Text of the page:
Army Chief Warrant Officer 5 Matthew Rose has seen many damaged communities through the windows of a UH-60 Blackhawk helicopter.
During his nearly 20-year-career, he’s looked out at Egyptian, Afghan and Iraqi sites in varying states of hardship. Still, what he saw in the Hatay Province of Turkey after the 7.8 magnitude earthquake on Feb. 6 put his previous sights into perspective.
“There were parts of that city that suffered destruction on a level that I’d never seen,” said Rose, a standardization pilot for the 1st Armored Division’s combat aviation brigade. “It was very rare to arrive on scene to a place of such clear need.”
That’s why many American soldiers and airmen deployed to Incirlik Air Base in Turkey where American personnel were already serving. Together, they helped U.S. allies begin restoring lives after tens of thousands died in early February.
More than 4,000 sorties into Incirlik delivered 18,000 tons of cargo to support the country’s government, according to Capt. Keith Peden, public affairs officer for the 39th Air Base Wing. He said the 39th Civil Engineering Squadron installed a 100-bed field hospital in Hatay Province while the 39th Force Support Squadron assisted nearly 1,500 relief personnel who arrived at Incirlik.
The Air Force’s 728th Air Mobility Squadron offloaded cargo and the 39th Logistics Readiness Squadron maintained vehicles that transported cargo around the base.
Staff Sgt. Karl Woltemath and Senior Airman Wyatt Dauer, of the 39th Logistics Readiness Squadron, had intense workdays as they repaired different vehicles and equipment involved in the cargo distribution.
Local contractors told both men they appreciated the U.S. military’s aid. Dauer said they unexpectedly became a listening ear for burdened, weary partners, even though they couldn’t learn Turkish as fast as they wanted to.
“A lot of the guys that were in the shop, a lot of their families were affected by the earthquake,” Dauer said of his Turkish coworkers. “It was wearing them down. It’s always good to talk that out.”
Showing such compassion alongside competent work was a highlight for Dauer as he considered the influence of military training on humanitarian missions.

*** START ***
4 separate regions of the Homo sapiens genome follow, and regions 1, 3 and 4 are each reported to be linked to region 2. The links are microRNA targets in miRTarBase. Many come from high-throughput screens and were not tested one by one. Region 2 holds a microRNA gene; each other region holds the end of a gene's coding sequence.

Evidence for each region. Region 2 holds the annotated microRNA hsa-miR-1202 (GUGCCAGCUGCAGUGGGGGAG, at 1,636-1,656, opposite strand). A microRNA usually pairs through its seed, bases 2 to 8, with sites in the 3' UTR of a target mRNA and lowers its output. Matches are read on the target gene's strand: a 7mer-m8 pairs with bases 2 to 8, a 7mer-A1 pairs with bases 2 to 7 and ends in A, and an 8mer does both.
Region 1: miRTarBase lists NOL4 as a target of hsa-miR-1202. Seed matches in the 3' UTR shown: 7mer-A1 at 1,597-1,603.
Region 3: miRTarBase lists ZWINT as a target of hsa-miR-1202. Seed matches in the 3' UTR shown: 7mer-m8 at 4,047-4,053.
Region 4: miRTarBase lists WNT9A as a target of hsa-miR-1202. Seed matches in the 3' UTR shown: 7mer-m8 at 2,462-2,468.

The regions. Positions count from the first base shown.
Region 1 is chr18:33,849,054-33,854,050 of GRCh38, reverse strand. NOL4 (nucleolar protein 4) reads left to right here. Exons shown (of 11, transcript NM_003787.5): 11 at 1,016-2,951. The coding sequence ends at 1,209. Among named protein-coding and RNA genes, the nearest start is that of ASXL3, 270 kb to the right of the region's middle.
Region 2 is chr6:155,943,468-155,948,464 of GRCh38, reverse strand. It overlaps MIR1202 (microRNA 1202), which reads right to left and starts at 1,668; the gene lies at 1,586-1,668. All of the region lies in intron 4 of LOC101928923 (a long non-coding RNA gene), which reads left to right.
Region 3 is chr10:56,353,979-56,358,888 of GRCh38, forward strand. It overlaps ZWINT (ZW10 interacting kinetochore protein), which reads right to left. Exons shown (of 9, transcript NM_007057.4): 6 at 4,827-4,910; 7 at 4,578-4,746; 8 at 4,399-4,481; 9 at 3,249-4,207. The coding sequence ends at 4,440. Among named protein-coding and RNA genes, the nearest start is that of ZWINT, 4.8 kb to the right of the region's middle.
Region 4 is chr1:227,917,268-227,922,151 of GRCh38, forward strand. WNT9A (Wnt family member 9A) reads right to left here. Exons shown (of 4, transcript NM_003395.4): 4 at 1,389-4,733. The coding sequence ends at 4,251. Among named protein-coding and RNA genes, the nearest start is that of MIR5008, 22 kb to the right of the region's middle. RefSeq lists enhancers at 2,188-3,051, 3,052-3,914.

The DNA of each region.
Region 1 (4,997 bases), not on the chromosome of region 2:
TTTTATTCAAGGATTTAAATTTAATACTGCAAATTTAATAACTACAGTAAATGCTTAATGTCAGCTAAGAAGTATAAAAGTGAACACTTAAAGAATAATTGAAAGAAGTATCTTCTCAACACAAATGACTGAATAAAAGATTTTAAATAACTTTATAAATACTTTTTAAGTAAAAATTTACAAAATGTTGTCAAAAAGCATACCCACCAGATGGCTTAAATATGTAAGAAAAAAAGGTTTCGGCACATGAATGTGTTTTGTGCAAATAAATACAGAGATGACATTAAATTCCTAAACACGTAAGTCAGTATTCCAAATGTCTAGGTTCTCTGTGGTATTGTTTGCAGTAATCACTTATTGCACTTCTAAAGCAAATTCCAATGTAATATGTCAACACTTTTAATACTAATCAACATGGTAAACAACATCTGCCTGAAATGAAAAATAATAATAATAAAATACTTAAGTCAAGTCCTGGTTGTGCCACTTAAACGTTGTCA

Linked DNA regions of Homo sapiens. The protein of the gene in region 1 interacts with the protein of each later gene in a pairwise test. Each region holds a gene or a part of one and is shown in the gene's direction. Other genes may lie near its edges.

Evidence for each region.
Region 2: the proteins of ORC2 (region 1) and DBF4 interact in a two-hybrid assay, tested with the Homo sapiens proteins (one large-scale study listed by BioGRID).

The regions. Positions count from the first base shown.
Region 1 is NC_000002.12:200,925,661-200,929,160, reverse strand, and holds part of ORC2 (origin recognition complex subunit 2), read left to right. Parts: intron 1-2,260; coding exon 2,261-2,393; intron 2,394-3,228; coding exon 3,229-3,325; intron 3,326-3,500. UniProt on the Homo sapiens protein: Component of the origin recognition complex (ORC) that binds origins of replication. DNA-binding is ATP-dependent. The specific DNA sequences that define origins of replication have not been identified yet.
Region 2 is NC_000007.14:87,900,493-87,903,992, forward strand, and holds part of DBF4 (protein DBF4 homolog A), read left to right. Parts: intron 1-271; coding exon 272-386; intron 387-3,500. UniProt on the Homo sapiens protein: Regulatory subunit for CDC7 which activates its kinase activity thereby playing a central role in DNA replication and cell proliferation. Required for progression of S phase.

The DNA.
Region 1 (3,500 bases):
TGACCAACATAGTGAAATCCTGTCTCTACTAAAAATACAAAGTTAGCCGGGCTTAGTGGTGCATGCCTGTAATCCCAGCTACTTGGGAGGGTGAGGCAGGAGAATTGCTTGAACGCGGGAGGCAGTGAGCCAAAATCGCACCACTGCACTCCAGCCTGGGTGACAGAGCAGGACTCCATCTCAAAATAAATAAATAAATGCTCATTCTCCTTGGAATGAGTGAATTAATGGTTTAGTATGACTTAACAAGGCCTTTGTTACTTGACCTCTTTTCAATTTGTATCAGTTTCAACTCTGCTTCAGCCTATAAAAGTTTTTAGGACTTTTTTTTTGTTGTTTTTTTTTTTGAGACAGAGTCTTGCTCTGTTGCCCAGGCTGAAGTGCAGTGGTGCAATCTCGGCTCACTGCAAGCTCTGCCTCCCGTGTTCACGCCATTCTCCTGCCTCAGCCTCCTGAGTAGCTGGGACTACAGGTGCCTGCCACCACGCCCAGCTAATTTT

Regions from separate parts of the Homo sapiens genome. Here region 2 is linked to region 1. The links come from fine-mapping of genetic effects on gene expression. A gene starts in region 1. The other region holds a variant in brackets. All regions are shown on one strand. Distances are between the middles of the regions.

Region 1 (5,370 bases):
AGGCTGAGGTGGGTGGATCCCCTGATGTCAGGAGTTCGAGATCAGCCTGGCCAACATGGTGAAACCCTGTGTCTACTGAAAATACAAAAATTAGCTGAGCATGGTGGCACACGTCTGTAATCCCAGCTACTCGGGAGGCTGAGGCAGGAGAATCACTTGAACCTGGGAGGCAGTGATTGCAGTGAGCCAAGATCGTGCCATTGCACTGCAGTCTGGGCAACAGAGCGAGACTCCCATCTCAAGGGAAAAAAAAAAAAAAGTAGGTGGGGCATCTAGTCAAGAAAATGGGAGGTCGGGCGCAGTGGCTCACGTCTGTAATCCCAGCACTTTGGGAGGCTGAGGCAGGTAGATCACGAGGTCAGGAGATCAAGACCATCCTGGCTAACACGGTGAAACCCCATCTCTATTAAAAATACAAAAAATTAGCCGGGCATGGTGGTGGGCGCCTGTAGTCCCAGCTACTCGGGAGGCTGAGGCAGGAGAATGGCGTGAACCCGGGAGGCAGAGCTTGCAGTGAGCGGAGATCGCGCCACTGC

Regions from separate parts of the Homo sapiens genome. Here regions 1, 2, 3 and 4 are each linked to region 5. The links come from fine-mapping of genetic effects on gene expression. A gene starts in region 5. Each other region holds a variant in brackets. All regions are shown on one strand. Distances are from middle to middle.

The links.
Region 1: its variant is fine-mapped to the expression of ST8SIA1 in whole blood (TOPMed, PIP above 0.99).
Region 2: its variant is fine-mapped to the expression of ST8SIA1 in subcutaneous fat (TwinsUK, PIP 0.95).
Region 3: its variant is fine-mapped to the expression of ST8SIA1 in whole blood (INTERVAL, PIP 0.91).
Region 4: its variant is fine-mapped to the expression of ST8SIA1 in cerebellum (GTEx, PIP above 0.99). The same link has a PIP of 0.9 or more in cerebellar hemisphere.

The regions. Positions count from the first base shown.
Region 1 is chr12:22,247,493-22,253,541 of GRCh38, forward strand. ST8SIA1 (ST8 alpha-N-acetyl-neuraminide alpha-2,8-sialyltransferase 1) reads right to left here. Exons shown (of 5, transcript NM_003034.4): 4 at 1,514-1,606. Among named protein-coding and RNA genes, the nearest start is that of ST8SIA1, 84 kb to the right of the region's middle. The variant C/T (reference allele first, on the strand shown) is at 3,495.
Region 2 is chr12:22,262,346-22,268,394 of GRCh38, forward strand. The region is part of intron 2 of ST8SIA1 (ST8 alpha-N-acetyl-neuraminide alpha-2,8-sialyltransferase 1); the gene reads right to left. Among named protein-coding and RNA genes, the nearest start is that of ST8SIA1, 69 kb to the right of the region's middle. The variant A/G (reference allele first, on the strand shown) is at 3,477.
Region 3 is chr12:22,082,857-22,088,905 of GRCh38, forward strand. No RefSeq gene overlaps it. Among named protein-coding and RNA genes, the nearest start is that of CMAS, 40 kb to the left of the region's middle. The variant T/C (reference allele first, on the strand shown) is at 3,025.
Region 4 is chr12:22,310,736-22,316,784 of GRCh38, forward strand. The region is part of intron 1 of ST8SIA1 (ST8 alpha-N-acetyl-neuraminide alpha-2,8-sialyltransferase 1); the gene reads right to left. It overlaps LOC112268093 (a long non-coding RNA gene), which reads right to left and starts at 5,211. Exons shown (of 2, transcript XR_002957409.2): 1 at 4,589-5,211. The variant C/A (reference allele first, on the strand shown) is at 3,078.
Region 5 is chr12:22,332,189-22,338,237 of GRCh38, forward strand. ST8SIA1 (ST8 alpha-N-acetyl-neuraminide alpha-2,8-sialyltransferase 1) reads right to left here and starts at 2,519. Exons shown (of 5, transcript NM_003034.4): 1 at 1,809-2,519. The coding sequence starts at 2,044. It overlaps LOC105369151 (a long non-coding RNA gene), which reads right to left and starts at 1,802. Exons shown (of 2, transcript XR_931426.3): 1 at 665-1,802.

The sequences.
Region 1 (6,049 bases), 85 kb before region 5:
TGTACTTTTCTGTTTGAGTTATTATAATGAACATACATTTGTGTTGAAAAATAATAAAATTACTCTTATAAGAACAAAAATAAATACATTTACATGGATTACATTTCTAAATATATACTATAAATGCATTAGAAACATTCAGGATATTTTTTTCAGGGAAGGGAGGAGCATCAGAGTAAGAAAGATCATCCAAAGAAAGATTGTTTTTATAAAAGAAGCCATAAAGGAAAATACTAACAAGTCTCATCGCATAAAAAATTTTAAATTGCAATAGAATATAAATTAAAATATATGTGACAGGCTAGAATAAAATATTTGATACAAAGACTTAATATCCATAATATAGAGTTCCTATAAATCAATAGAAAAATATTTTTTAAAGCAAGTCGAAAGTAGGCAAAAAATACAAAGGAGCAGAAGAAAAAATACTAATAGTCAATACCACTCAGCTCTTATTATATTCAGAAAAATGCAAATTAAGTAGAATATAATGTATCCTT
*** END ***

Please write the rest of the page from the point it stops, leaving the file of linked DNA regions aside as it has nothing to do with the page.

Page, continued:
“We train year-round to be able to be minutemen, to be able to go wherever we need,” Dauer said. “To work with our hands and to really push it forward to help people. It’s a great feeling.”
Helping people through a quick, coordinated U.S. response alongside a partner government is exactly what Sgt. Christopher Duran, of Joint Task Force Bravo, offered in Panama. From Jan. 24 to Feb. 4, the pharmacy tech with the medical group was part of a team that delivered 200,000 pounds of food and supplies to Panamanians.
“It was incredible to use what I learned from the military for the civilian population there,” Duran said. “It’s given me a different understanding of what the military can do and provide for other nations.”
At home, the U.S. military is just as ready to help civilians during crises. For example, Minnesota Army National Guard Sgt. Dustin Fischer drives a small unit support vehicle, or SUSV, nearly every winter when the state’s governor asks the National Guard to assist with severe winter storms.
In December alone, National Guardsmen from the Olivia, Minnesota, armory rescued six people. They have rescued 35 people in the past 10 years, including a 1-month-old child.
The full-time readiness noncommissioned officer for the 1324th Transportation Company enlisted in 2004 as the Guard readied for Iraq and Afghanistan.
“Our missions that we did conduct overseas immensely prepared me for dealing with these emergency missions here,” he said.
Coast Guard Petty Officer 2nd Class David Flores applied his training in diverse water skills, stress management and communication for routine maritime enforcement and humanitarian deployments along the Rio Grande River.
Last summer, on the night of June 6, the crew aboard a 29-foot response boat needed all those skills when a human smuggler saw the Coast Guard boat, Flores said. The coyote, as smugglers are known, overturned the inflatable raft with several women and children aboard. He started swimming toward Mexico with the raft, Flores said, abandoning the others in a remote, uncharted stretch of the river.
As a team, the crew started pulling everyone from the water. A 1-year-old boy wasn’t breathing when Flores found him under the surface. But one of Flores’ shipmates performed CPR and the boy survived like all the others.
“I work with a bunch of professionals,” Flores said. “I want to look back at my career and be proud of my work and be proud that I was a part of an organization that makes a difference.”
That sense of purpose was clear to Rose, as he made flight after flight aboard a UH-60 delivering supplies into the Hatay Province during the past several weeks in Turkey. He said he sees how quickly the U.S. government can and will do something good for its partners.
Even more than that, he sees how military training equipped him for the need of every moment. He can pilot the utility helicopter to bring more soldiers alongside troops in a far-flung part of Afghanistan or he can deliver humanitarian supplies in a distant corner of Turkey.
“As long as you’re well trained in tasks, you can accomplish those tasks,” he said. “In the time of need, we will move vast amounts of resources and people and machinery to help.”Read comments